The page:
Thursday, July 10, 2014

When You Can Ride a Dragon But You Can't Fly

Prelude: At Snoqualmie Falls

I was happy to be back at Snoqualmie Falls overnight. I enjoyed watching the peregrine falcons who nest in the cliffs darting through the mist. I have flown with them in lucid dreams and shamanic journeys that sometimes opened into grand adventures. I did not fly with the falcons this time because I seemed to be in the kind of energy body that does not shapeshift as fast as thought, and is not to be thrown around.
     I am reminded of a highly instructive experience from a year ago.

Flight Conditions

The forest is green fire, bursting and thrusting with life.  Below the great tree where I am stretched out, the slope of the mountain drops in green splendor for miles, down to a river that is green and small as a grass snake from this height. A bright green vine as thick as my wrist bends in a loop between me and the sky.
     My attention shivers. My cheek is on a pillow. My awareness is back in the body I left here, on the bed. Gray morning light comes through a narrow gap in the curtains above the bed. I smell bacon, and my inner dog is ready to go downstairs. But the tug of the green world is deeper.
     I plunge back into that world. My body feels stronger and lighter, perfectly toned. I want to jump off the cliff and fly. I have done this so many times before, in other dreams. I will my wings to sprout from my shoulders again. This seems less successful than usual. While my body in the green world feels entirely physical, my wings seem flimsy and insubstantial, hardly more than a notion. This does not matter, surely.  When I take the jump, I’ll find myself flying. Flying in dreams is easy. All you have to do is fall, and fail to hit bottom.
    I am at the very edge of the precipice. My toes curl over the edge. I notice these toes are much longer than my regular toes, and can curl into a loop, like my regular fingers. Cool.  What else can this body do?

    I consider a diver’s stance, then spread my arms and start gently flapping.
    Stop, says an inner voice, a voice I have learned to listen to. Look at who you are.
    I pull back. Now I am outside and above the person at the edge of the cliff.  I see him back away from the edge. He is puzzled. He sniffs the air, searching for something he senses but cannot see.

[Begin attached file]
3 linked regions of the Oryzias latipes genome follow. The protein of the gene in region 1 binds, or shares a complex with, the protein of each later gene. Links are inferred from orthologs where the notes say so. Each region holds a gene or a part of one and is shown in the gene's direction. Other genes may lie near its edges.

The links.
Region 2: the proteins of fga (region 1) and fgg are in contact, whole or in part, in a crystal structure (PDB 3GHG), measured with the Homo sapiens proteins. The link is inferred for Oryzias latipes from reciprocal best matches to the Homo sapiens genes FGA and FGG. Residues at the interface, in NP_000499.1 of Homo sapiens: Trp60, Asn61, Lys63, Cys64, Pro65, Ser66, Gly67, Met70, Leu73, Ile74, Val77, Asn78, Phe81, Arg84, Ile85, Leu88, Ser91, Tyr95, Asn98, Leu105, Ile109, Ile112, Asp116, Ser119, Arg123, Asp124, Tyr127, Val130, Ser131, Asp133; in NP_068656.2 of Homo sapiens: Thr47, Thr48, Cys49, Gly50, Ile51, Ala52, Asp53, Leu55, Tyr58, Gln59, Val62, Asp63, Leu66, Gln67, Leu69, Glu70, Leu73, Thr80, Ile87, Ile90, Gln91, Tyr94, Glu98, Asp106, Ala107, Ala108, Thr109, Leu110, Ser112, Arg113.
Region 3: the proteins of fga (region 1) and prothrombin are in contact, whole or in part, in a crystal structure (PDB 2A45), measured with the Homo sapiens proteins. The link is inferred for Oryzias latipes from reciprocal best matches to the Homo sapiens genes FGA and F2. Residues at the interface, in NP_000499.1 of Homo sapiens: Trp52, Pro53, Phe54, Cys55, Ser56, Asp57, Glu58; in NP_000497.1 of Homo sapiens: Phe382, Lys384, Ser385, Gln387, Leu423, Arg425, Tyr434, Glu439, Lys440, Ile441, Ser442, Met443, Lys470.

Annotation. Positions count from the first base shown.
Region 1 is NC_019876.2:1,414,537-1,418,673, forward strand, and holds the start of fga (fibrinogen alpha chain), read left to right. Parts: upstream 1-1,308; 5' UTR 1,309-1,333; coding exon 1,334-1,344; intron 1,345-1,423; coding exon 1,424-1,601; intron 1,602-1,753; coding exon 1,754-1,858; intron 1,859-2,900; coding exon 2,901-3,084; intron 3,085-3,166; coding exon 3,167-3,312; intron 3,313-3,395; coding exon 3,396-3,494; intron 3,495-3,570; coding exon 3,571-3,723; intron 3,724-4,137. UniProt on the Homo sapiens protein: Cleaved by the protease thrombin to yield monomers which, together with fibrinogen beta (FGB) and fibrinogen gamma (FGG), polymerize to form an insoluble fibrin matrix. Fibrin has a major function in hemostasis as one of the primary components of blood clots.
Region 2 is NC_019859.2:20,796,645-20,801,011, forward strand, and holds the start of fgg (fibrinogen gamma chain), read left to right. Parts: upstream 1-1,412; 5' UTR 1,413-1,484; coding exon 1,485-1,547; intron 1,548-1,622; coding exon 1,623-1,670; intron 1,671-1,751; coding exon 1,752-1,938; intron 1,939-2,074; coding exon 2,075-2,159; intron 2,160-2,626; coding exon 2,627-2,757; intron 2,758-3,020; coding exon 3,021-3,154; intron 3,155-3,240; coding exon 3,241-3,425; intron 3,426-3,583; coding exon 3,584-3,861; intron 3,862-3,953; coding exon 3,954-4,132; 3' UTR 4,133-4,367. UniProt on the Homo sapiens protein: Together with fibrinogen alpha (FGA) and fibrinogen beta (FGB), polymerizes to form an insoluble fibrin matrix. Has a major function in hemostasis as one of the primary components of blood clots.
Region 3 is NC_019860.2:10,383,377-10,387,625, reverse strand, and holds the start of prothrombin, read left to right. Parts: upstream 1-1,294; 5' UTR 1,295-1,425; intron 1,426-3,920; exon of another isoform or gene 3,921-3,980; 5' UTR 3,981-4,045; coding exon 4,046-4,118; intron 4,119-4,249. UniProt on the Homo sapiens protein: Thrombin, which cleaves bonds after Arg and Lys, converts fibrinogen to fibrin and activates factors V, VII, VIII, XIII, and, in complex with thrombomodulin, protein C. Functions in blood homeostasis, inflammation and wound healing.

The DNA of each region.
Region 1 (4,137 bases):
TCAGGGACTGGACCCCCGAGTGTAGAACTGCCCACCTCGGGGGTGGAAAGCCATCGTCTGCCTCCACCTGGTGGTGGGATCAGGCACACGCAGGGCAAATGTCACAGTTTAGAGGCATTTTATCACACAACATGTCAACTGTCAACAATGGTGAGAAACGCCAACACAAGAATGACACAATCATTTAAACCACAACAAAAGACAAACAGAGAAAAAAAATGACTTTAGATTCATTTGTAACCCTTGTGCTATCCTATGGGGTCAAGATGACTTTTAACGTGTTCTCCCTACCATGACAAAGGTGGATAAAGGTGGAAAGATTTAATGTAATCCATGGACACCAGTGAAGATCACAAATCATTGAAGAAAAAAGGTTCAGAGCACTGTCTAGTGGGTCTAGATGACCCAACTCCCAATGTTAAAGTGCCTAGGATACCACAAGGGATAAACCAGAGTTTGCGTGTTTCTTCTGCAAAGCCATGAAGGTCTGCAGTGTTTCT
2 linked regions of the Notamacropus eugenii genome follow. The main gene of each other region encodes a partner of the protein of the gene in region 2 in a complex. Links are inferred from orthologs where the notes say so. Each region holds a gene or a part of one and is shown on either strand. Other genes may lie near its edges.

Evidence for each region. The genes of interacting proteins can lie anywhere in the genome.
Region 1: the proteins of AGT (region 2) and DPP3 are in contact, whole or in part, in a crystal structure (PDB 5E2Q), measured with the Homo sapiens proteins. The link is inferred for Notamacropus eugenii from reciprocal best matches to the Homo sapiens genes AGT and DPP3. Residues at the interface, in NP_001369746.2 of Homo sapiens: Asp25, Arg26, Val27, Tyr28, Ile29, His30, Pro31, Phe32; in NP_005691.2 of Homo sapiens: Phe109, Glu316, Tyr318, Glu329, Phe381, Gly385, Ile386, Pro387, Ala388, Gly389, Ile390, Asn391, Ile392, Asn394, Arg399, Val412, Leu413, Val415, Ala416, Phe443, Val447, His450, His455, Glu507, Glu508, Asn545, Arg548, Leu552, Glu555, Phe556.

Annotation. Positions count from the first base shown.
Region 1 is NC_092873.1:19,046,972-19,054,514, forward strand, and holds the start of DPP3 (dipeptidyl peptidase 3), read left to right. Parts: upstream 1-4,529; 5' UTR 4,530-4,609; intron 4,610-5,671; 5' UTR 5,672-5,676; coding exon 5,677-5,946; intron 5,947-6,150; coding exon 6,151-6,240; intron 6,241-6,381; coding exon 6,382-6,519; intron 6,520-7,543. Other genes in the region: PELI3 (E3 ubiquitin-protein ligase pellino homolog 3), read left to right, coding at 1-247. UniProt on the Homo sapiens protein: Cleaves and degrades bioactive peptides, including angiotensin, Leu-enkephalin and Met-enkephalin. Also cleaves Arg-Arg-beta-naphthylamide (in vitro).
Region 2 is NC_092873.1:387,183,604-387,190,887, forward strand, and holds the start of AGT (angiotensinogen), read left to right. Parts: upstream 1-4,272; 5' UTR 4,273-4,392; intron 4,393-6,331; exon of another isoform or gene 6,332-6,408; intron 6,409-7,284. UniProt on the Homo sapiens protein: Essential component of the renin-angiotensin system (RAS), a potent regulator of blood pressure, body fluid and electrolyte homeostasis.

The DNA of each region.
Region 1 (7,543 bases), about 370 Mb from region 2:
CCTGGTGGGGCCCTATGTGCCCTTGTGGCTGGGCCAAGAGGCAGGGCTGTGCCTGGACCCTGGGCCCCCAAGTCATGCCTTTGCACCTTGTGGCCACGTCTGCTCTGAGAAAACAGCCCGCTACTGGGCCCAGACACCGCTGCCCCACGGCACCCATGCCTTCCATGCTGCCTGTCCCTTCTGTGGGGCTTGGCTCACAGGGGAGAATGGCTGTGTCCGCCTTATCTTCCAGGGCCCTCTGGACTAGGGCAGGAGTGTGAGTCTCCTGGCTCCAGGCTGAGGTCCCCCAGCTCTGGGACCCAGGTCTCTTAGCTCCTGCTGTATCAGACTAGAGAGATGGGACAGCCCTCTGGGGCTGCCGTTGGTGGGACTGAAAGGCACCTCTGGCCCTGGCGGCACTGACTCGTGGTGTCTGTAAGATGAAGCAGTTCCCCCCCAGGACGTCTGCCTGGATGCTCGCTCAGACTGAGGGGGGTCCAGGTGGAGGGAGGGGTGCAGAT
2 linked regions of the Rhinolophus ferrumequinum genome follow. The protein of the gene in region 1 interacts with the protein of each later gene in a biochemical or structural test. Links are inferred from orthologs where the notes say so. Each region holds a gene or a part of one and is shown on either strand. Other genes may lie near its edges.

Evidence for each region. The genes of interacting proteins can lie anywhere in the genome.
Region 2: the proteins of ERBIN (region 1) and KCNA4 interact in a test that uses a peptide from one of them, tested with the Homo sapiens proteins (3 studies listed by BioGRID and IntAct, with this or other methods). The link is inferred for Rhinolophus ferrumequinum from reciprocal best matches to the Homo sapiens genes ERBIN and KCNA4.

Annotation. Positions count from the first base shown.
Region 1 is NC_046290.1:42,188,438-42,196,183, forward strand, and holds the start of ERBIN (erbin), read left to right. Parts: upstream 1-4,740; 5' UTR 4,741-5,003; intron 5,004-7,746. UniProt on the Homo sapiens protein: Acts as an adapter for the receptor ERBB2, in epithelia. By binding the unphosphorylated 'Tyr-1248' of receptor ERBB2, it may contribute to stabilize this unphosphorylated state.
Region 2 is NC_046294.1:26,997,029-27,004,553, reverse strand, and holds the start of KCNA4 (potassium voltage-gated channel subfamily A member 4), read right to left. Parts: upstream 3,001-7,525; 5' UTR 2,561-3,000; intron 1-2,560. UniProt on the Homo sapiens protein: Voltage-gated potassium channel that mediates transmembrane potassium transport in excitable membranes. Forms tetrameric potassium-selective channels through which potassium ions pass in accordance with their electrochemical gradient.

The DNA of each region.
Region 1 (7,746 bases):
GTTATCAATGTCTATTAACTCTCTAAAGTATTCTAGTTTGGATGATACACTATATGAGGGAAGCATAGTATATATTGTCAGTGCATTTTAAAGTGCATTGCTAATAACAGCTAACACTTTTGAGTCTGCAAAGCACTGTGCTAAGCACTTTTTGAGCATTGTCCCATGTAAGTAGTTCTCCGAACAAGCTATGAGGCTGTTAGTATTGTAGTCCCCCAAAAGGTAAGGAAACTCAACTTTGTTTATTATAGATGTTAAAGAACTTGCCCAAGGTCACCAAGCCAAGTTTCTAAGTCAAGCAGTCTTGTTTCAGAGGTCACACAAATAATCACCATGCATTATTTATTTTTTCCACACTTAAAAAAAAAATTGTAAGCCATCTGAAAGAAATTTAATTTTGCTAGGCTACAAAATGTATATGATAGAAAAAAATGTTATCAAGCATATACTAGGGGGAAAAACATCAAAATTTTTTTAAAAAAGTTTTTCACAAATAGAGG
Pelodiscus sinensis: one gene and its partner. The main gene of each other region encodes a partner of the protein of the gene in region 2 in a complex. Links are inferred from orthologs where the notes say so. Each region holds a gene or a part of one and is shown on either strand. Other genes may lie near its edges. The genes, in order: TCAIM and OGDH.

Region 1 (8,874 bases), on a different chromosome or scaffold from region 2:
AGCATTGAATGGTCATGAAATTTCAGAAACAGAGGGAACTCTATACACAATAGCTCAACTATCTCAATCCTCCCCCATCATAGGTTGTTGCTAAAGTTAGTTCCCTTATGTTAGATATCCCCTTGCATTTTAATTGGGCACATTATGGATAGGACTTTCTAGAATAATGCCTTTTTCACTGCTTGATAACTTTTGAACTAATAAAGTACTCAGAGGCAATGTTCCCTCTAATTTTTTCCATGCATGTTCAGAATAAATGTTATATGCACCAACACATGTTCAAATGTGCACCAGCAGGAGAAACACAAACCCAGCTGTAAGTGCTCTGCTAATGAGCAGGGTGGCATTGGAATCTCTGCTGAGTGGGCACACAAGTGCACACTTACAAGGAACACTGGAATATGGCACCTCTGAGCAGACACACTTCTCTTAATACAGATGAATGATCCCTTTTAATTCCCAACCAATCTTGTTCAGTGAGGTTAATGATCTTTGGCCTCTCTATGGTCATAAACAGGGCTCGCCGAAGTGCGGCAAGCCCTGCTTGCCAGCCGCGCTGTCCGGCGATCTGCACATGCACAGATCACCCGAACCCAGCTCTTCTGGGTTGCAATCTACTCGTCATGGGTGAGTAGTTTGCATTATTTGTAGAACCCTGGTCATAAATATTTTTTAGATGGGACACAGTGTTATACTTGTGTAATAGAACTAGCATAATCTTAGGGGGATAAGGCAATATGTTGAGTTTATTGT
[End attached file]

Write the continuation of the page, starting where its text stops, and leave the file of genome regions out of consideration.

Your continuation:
Another hand reaches for him. There is a lovely woman under the tree, the slopes of her body arranged in such abandon that I feel sure they must have been making love before I interrupted. “Woman” is not quite right. They resemble humans, but they are much taller, with those prehensile feet. The male has little horns among his long dark hair. Not horns, exactly. The nubs of antlers. His tawny body is covered with fine light silky hair. Something sways behind him as he returns to the embrace of the female. Is it a tail?
    I am no longer observing. I am with him, in him, in his ritual of mating. He seems to be alone with his mate, yet I have no doubt this is a ritual, more than sex, more even than the love-making of two individuals. As he plunges deep in her body, I feel energy streaming from the roots of the great tree. And something more joins him – us – surging in at the base of the spine. The dragon is on him, and in us.
    Now we can fly, I tell myself.
    Again I hear the caution of an inner guide. This deer-man’s body is strong, and it can perform acrobatics beyond the human range. He can swing down the mountain face on vines, and leap from branch to branch. He can ride a thing like a dragon, the thing with which he is now bonded in another way. But he cannot fly. If I jumped this body over the precipice, it would probably be broken and destroyed on the rocks far below.

In dreams, in visions, in shamanic journeys, we can fly, when we let ourselves go, because we go outside the physical body and are no longer confined by the laws of physical reality. But when we travel in these ways we are not necessarily disembodied. We may travel in a subtle energy body, often called the astral body or the dreambody. And we can take on other bodies.
      Dreaming, we not only change states of consciousness. We may change worlds, stepping from one order of reality into a different one. These other worlds may be quite as substantial as the physical world we know in our everyday lives. They have their own laws of physics, and what we do with the bodies we are using can have physical consequences - in these "other"worlds, and, through astral repercussion, on the bodies we left dormant when we took off on our adventures.
      There are worlds in which you can ride a dragon, but you can't fly by yourself. So: Before you jump off a cliff, make sure you are in a body that is capable of flight. 

Photo of Snoqualmie Falls (c) Robert Moss

Drawing: He Can Ride Dragons, But He Can't Fly (c) Robert Moss


Patricia said...

I love this dream story. Not only because it's rather lucious, but because i believe it is important to share sensory information from dreaming. I imagine one day there will be a large cross referencing data base on dreams and sensory descriptions i believe can help map.

Unknown said...

Live without fear but be afraid of forgetting that. Have no limitations set but understand what level of limits you are not ready to pass. Be free but refrain from making bad decisions that you will regret. Be revolutionary and the cycle will continue to be as beautiful as ever. It is time to learn to control the consciousness. Sweet Dreams. -AG